The passion of the people of ancient Egypt for cats is no longer a secret. But why this admiration for cats? Well, a group of archaeologists took a serious look at the question: they then made some amazing discoveries that could explain this worship. They then made several interesting hypotheses.
We can no longer count the number of Egyptian creatures and gods related to cats. In particular, we can quote the goddesses Sachmet and Bastet, the first being depicted with a lion’s head and a woman’s body, while the second takes the form of a lion or a cat.
Cats have divine qualities!
As for the creatures, it is impossible not to mention the Sphinx, famous for its giant statue 73 meters long depicting a lion with a man’s face … Well, according to an exhibit dedicated to ancient Egypt at the Smithsonian National Museum of Asian Art in Washington DC is dedicated to the Egyptian people associated gods and cats because of the qualities the latter possess.
Cats indeed fascinated by the duality of their temperament: on the one hand, they were considered protective, loyal and caring, but at the same time they were also independent creatures that could also be wild and very bellicose. For the Egyptians, this double facet made cats very special animals: just like the gods, they could be both terrible and kind.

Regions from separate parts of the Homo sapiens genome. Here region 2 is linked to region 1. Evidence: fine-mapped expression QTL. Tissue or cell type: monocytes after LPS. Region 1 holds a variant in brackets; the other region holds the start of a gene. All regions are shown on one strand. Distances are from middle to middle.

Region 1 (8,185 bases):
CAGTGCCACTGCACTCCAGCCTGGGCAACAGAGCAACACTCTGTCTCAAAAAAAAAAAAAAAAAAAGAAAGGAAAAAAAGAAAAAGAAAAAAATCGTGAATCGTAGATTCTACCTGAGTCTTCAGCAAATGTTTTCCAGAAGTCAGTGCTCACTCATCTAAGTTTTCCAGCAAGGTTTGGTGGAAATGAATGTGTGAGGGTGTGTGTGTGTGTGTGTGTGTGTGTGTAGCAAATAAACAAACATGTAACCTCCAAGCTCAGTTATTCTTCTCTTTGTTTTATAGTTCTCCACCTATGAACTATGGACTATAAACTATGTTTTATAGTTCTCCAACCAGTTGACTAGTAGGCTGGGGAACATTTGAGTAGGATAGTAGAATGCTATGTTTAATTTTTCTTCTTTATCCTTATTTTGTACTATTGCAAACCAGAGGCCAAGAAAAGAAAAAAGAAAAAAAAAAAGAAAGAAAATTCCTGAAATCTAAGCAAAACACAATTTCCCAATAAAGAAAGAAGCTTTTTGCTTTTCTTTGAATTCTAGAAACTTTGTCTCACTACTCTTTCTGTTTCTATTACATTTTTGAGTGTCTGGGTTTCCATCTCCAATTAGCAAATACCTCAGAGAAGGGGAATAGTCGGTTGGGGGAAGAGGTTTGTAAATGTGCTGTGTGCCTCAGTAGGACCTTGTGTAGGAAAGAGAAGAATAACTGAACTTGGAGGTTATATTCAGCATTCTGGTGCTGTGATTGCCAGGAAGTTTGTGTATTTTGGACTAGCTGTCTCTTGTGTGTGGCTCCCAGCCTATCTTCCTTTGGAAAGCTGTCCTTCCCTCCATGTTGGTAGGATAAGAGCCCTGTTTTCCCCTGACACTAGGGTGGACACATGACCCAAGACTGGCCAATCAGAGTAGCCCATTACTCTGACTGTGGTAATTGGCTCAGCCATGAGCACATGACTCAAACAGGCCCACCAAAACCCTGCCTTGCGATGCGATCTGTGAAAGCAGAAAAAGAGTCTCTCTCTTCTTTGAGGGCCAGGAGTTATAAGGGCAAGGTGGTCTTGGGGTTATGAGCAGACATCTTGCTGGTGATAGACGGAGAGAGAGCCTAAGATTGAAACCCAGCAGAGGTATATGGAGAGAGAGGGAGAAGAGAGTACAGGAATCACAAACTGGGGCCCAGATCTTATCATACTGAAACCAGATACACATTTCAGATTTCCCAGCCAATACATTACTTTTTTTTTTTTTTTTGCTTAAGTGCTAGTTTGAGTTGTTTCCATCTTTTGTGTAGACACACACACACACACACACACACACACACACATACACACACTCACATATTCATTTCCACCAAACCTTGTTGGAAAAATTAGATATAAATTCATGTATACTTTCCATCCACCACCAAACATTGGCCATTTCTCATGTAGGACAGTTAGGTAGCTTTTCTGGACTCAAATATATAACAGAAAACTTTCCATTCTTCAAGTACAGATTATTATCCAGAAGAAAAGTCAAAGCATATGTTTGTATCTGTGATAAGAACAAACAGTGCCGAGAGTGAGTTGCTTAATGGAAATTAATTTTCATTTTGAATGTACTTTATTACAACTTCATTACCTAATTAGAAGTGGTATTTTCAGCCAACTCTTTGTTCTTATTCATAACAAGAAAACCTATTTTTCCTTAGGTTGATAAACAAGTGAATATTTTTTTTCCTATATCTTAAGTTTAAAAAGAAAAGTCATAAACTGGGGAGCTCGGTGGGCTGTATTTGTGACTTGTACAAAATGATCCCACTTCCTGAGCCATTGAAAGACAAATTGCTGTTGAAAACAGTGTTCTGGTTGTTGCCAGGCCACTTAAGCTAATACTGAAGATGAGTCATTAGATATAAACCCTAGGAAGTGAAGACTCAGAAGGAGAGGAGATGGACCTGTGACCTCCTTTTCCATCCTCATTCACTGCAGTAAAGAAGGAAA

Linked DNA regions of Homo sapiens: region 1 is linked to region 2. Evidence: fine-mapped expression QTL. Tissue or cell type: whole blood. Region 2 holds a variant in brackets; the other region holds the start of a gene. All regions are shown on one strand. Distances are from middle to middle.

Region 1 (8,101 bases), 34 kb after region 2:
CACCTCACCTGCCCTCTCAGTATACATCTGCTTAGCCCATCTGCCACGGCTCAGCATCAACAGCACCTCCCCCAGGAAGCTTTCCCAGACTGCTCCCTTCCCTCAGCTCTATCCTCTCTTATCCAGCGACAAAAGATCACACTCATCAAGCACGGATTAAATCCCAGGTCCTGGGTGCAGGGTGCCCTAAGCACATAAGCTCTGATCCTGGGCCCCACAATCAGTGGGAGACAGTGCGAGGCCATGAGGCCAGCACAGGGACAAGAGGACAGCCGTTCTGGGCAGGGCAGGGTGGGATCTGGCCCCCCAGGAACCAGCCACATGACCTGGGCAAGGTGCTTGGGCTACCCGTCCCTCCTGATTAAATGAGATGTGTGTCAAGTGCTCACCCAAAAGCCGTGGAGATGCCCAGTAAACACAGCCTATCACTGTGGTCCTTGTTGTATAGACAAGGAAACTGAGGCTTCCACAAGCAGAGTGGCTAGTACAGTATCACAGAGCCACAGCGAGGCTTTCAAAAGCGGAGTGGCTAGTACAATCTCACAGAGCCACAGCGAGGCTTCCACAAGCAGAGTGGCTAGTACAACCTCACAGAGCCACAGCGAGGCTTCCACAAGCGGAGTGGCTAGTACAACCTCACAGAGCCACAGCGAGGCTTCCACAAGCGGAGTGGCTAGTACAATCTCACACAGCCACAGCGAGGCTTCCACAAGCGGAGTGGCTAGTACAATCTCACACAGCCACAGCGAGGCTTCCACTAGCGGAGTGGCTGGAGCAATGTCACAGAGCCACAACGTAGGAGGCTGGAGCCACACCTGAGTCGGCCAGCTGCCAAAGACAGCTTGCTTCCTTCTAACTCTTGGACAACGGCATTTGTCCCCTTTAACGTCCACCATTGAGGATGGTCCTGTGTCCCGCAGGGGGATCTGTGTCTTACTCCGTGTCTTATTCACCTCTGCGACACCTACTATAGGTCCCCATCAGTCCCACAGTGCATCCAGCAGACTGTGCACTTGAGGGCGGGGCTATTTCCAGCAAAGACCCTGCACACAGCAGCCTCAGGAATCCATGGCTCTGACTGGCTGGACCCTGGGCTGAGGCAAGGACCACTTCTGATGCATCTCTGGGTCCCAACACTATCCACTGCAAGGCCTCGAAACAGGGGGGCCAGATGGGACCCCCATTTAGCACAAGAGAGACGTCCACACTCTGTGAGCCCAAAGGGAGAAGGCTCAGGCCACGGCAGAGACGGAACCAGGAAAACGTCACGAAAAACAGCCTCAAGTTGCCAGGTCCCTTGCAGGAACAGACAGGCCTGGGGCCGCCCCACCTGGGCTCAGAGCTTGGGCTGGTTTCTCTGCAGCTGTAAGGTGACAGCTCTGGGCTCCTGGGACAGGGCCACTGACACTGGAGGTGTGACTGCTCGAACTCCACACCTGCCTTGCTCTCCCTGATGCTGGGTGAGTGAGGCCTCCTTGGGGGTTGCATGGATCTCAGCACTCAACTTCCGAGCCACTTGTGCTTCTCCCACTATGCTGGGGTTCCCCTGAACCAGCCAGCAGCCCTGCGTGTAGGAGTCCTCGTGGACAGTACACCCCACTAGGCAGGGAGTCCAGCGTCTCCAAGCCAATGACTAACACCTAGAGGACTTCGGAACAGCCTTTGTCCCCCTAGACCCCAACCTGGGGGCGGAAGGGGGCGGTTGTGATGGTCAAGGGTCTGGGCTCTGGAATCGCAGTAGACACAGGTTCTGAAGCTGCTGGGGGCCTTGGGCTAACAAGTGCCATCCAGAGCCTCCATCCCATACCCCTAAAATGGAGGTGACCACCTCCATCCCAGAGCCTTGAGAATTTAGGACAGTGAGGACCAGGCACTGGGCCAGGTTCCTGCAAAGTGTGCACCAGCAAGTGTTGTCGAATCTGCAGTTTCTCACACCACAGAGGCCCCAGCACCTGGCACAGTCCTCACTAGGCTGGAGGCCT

A millennial adoration! Photo credit: Shutterstock / Mia Stendal
Some scary discoveries …
The ancient Egyptians loved cats so much that they even gave their children little feline nicknames. And when they died, the tomcats were carefully mummified and richly adorned with necklaces before being buried in a special cemetery. Ancient Egypt can also boast of creating the very first known pet cemetery in the world, where archaeologists mainly discovered cat mummies …
But then the Egyptian people’s passion for cats could go very far … and it was almost unsettling. In particular, the research found that ancient Egypt had an industry entirely dedicated to cat breeding. These should be killed and mummified to accompany the deceased to the grave. Archaeologists then discovered that cats were really sacrificed very young (barely 5 months) and that they were between about 700 BC. And 300 AD. Millions of people suffered this fateful fate.
The cats were viewed by the Egyptians as protectors, loyalists and carers; but also violent and argumentative. Photo credit: Shutterstock / Utekhina Anna